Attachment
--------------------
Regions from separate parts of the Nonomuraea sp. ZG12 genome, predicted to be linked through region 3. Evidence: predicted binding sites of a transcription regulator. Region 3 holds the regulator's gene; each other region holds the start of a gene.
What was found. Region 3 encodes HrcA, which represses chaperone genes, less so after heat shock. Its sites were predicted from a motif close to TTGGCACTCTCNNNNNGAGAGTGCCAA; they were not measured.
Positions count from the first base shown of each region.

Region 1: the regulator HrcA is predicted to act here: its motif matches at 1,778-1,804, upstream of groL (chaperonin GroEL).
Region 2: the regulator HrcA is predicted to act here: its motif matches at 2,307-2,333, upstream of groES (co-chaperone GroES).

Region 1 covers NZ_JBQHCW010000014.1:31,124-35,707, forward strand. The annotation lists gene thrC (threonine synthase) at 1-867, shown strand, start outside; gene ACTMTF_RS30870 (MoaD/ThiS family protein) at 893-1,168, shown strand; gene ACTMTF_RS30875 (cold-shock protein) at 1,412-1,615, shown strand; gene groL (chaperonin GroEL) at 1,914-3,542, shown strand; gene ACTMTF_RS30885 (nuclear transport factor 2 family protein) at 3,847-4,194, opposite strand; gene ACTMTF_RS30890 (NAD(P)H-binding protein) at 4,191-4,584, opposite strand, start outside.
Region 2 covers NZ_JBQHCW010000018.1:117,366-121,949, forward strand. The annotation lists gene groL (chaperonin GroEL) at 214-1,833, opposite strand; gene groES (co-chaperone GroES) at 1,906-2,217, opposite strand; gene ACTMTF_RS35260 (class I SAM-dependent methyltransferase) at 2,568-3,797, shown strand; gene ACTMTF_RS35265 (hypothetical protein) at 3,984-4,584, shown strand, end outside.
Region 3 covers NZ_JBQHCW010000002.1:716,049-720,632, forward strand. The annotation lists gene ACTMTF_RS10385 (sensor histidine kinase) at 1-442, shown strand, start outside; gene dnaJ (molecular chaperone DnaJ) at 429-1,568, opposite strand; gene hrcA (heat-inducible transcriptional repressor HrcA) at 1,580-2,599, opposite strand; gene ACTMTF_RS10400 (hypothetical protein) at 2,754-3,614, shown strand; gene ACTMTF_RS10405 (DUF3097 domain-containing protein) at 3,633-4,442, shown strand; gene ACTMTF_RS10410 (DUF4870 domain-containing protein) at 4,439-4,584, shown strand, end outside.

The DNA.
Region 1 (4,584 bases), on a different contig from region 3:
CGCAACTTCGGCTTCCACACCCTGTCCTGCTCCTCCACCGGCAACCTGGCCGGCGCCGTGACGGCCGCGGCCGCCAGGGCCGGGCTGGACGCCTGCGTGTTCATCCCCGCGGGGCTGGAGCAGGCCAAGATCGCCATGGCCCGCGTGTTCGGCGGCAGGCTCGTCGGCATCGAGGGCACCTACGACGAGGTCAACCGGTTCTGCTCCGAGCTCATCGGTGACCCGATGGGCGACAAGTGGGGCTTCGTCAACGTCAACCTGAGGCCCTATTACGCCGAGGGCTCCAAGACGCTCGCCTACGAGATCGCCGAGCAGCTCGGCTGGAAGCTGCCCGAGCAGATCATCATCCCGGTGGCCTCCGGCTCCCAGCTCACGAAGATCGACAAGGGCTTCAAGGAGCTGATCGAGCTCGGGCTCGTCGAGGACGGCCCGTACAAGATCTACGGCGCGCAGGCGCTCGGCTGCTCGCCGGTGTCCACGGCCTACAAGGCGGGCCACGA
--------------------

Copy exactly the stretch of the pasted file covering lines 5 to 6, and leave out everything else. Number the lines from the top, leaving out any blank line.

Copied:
Region 2: the regulator HrcA is predicted to act here: its motif matches at 2,307-2,333, upstream of groES (co-chaperone GroES).

Region 1 covers NZ_JBQHCW010000014.1:31,124-35,707, forward strand. The annotation lists gene thrC (threonine synthase) at 1-867, shown strand, start outside; gene ACTMTF_RS30870 (MoaD/ThiS family protein) at 893-1,168, shown strand; gene ACTMTF_RS30875 (cold-shock protein) at 1,412-1,615, shown strand; gene groL (chaperonin GroEL) at 1,914-3,542, shown strand; gene ACTMTF_RS30885 (nuclear transport factor 2 family protein) at 3,847-4,194, opposite strand; gene ACTMTF_RS30890 (NAD(P)H-binding protein) at 4,191-4,584, opposite strand, start outside.